Removal of graveside items by B.C. cemetery staff deemed ‘disrespectful’

Flowers and other adornments left at Hope Cemetery have been moved off to a back storage and maintenance area. (Jessica Peters/ Hope Standard)Flowers and other adornments left at Hope Cemetery have been moved off to a back storage and maintenance area. (Jessica Peters/ Hope Standard)
Flowers and other adornments left at Hope Cemetery have been moved off to a back storage and maintenance area. (Jessica Peters/ Hope Standard)
Flowers and other adornments left at Hope Cemetery have been moved off to a back storage and maintenance area. Some are bagged and now collecting condensation and insects inside. (Jessica Peters/ Hope Standard)Flowers and other adornments left at Hope Cemetery have been moved off to a back storage and maintenance area. Some are bagged and now collecting condensation and insects inside. (Jessica Peters/ Hope Standard)
Flowers and other adornments left at Hope Cemetery have been moved off to a back storage and maintenance area. (Jessica Peters/ Hope Standard)Flowers and other adornments left at Hope Cemetery have been moved off to a back storage and maintenance area. (Jessica Peters/ Hope Standard)
Flowers and other adornments left at Hope Cemetery have been moved off to a back storage and maintenance area. (Jessica Peters/ Hope Standard)

If you visit the Hope Cemetery today, you will find there are no flowers, no teddy bears, no mementos of any kind on most of the headstones.

They’ve all been removed, much to the surprise of several people who have loved ones buried there. A handful of them have contacted the Hope Standard to bring attention to the matter, and let others know there have been changes at the cemetery.

District staff posted a sign at the cemetery advises that the removal would be happening, with 14 days notice.

But one concerned resident, who asked that their name not be used, said a better effort should have been made to inform the community that this would be done. That would have given people the opportunity to go and collect cherished items, they said.

Instead, staff collected the items and put them into a large wooden bin in the back of the cemetery, by the maintenance building. In it, there are countless bundles of flowers, notes and cards, photographs, flower stands and more, and none of them are tagged with a plot number or name. There are also flower bundles that have been set aside that are now grown over with weeds between the landscaping bins.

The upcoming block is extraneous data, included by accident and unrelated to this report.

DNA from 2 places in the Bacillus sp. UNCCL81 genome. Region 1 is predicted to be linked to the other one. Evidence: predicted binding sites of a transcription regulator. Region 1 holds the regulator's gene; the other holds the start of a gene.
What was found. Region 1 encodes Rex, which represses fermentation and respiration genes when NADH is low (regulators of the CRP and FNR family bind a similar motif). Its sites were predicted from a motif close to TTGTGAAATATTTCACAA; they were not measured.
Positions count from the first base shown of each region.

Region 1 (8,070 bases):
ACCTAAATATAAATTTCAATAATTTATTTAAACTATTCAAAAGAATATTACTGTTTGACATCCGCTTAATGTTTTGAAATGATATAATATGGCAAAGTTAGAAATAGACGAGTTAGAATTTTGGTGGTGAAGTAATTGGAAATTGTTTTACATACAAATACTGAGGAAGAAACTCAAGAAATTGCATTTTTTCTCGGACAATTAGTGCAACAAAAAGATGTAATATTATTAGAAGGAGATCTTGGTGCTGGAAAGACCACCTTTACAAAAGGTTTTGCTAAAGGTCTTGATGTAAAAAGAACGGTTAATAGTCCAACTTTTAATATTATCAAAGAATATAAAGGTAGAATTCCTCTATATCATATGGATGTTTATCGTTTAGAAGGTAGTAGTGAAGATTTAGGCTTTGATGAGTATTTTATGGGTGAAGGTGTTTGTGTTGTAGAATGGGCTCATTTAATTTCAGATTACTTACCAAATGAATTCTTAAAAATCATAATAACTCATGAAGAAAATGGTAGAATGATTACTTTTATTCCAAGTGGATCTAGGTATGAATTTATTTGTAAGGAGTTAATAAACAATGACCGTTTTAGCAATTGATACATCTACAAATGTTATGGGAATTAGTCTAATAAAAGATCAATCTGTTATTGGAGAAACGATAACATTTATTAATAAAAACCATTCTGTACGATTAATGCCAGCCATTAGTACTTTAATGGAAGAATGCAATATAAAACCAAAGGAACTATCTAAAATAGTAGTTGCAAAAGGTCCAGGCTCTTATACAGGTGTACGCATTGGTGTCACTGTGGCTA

Other items have been put in clear bags and set at the side of the maintenance building. In at least one of those bags, dozens of small insects were crawling over blue fabric hydrangeas. In all of them, condensation is building.

One person who contacted the Standard said that some families spend small fortunes on designer flowers, and ensure they are tasteful and kept in season. Many of the fake flowers in the bin are in perfect shape, and in season.

Mayor Peter Robb said he wasn’t aware of any of these complaints until contacted by the Standard. But when he spoke up with staff he learned that they were following up on other complaints that maintenance wasn’t being done, including mowing and weeding. And to get that work done, he said, staff needed to remove all the adornments.

“It was becoming very difficult to do the maintenance,” Robb said. “Some of them (adornments) were there for years and some gravestones were not being kept tidy.”

The cemetery uses only flat gravestones that are flush with the ground, so any adornments will limit workers from moving around them to weed and cut the grass.

Adornments are allowed, according to the bylaw (No. 1269). But that same bylaw also notes that all adornments will be removed when “their condition is considered to be detrimental to the appearance or beauty of the cemetery.

“Staff was following through on some of the bylaws in place already, they wanted to clean up the cemetery, making it difficult to complete maintenance tasks and distracting from the appearance,” Robb explained.

Everyone who has contacted the Standard has called the way this has been handled “disrespectful.”

“I find this to be so disrespectful to the families,” said Greg Anderson, who comes from Delta to visit his son once a month. “A cemetery is more than just a place to put the people we cherish, it’s a place to come and be with them.”

The mayor agrees that there should have been better notification of the work being done, and is working at directing staff to do better in the future. He was also planning to visit the site himself to have a look.

“I think it could have been handled better, with better communication,” Robb said. “My recommendation to staff was that they should have used other avenues for notification.”

He said there will be a notice forthcoming through the Standard.